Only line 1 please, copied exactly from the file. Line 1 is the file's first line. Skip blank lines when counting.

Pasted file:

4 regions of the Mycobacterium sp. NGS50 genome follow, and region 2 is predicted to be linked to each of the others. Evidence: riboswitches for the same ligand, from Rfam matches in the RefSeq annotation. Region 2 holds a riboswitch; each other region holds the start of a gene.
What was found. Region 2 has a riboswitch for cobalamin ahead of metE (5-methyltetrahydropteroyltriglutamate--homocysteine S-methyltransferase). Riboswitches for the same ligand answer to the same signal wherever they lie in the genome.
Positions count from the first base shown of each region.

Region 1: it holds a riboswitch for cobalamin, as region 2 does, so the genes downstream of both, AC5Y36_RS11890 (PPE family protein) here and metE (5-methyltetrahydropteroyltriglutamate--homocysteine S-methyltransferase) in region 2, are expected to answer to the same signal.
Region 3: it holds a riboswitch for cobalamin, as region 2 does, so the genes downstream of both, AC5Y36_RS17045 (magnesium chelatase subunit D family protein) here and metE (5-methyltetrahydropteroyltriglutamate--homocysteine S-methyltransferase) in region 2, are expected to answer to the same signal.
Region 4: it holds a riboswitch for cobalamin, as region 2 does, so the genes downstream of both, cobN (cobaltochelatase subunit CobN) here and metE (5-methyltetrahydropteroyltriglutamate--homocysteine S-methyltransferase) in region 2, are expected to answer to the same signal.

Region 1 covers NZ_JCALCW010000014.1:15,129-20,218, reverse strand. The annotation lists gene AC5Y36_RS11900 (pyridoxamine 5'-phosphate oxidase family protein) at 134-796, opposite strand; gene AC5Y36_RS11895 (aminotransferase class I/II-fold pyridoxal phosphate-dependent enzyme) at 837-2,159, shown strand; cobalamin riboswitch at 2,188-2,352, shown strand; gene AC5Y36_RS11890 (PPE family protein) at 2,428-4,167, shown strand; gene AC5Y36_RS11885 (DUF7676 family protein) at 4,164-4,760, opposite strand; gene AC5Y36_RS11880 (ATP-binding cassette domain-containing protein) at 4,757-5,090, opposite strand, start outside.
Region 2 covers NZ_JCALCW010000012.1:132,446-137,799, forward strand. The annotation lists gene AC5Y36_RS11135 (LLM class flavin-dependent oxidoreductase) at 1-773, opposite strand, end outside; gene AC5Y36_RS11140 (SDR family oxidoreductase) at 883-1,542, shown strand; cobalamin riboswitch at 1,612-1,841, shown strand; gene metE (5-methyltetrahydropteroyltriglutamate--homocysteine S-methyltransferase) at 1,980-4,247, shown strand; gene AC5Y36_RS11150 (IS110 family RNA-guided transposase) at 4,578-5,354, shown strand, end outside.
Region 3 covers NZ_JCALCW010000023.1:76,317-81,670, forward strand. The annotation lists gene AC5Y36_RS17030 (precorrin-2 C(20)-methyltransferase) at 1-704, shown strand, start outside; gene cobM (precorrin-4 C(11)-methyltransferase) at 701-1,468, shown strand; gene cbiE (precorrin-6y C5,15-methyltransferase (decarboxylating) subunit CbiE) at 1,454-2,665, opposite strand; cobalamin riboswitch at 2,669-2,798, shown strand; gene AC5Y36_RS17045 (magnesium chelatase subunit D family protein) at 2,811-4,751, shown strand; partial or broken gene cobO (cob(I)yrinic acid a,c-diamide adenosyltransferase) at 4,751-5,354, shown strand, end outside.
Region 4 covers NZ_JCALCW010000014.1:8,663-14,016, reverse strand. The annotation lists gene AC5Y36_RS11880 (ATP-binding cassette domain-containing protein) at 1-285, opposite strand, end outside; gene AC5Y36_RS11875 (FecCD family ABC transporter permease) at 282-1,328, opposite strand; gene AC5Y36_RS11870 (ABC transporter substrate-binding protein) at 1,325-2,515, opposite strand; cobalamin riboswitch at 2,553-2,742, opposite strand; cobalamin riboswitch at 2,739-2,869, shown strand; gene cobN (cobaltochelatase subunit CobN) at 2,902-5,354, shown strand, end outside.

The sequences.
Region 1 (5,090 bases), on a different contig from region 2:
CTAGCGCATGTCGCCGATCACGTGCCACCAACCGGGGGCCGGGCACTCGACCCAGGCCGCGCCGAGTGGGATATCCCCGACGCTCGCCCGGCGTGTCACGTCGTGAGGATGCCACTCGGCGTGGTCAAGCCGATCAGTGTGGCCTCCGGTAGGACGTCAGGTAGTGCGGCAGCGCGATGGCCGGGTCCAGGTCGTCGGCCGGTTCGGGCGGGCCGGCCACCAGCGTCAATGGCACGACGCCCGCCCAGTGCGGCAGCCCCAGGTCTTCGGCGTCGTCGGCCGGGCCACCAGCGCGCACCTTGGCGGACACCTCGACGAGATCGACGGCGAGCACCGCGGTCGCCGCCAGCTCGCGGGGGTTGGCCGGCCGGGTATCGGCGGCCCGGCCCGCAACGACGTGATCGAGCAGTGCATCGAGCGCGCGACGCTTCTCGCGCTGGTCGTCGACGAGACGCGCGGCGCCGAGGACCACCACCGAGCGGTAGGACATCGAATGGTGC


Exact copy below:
4 regions of the Mycobacterium sp. NGS50 genome follow, and region 2 is predicted to be linked to each of the others. Evidence: riboswitches for the same ligand, from Rfam matches in the RefSeq annotation. Region 2 holds a riboswitch; each other region holds the start of a gene.